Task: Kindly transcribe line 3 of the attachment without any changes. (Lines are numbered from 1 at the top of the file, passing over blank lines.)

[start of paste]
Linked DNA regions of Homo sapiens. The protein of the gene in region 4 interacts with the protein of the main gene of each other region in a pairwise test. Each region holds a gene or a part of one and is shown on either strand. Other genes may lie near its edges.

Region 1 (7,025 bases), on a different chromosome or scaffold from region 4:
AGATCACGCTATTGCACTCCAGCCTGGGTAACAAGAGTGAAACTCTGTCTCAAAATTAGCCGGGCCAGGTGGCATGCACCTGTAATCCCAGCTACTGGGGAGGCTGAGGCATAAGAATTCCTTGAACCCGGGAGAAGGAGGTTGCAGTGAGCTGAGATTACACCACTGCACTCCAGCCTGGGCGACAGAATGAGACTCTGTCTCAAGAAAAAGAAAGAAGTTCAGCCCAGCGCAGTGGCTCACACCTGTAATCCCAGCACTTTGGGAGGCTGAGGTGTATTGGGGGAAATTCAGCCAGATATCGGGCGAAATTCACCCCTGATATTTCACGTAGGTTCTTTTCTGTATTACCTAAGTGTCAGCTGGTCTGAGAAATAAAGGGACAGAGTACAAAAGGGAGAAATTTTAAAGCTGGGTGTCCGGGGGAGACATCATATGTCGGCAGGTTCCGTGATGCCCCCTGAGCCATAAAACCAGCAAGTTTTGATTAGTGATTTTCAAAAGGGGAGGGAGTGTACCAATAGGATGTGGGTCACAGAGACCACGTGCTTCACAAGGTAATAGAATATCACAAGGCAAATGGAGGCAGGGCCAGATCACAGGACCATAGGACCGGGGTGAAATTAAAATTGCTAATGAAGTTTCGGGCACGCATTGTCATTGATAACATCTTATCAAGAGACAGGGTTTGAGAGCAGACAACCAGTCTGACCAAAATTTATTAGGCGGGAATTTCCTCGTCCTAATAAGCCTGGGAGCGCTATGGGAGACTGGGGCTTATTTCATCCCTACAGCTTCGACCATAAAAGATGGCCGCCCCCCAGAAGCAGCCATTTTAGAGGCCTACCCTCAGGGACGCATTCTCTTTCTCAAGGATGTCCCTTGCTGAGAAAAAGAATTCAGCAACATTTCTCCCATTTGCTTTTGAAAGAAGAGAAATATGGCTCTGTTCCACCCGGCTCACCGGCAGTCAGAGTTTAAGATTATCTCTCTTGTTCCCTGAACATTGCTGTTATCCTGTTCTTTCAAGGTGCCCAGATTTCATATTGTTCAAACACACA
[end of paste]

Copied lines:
AGATCACGCTATTGCACTCCAGCCTGGGTAACAAGAGTGAAACTCTGTCTCAAAATTAGCCGGGCCAGGTGGCATGCACCTGTAATCCCAGCTACTGGGGAGGCTGAGGCATAAGAATTCCTTGAACCCGGGAGAAGGAGGTTGCAGTGAGCTGAGATTACACCACTGCACTCCAGCCTGGGCGACAGAATGAGACTCTGTCTCAAGAAAAAGAAAGAAGTTCAGCCCAGCGCAGTGGCTCACACCTGTAATCCCAGCACTTTGGGAGGCTGAGGTGTATTGGGGGAAATTCAGCCAGATATCGGGCGAAATTCACCCCTGATATTTCACGTAGGTTCTTTTCTGTATTACCTAAGTGTCAGCTGGTCTGAGAAATAAAGGGACAGAGTACAAAAGGGAGAAATTTTAAAGCTGGGTGTCCGGGGGAGACATCATATGTCGGCAGGTTCCGTGATGCCCCCTGAGCCATAAAACCAGCAAGTTTTGATTAGTGATTTTCAAAAGGGGAGGGAGTGTACCAATAGGATGTGGGTCACAGAGACCACGTGCTTCACAAGGTAATAGAATATCACAAGGCAAATGGAGGCAGGGCCAGATCACAGGACCATAGGACCGGGGTGAAATTAAAATTGCTAATGAAGTTTCGGGCACGCATTGTCATTGATAACATCTTATCAAGAGACAGGGTTTGAGAGCAGACAACCAGTCTGACCAAAATTTATTAGGCGGGAATTTCCTCGTCCTAATAAGCCTGGGAGCGCTATGGGAGACTGGGGCTTATTTCATCCCTACAGCTTCGACCATAAAAGATGGCCGCCCCCCAGAAGCAGCCATTTTAGAGGCCTACCCTCAGGGACGCATTCTCTTTCTCAAGGATGTCCCTTGCTGAGAAAAAGAATTCAGCAACATTTCTCCCATTTGCTTTTGAAAGAAGAGAAATATGGCTCTGTTCCACCCGGCTCACCGGCAGTCAGAGTTTAAGATTATCTCTCTTGTTCCCTGAACATTGCTGTTATCCTGTTCTTTCAAGGTGCCCAGATTTCATATTGTTCAAACACACA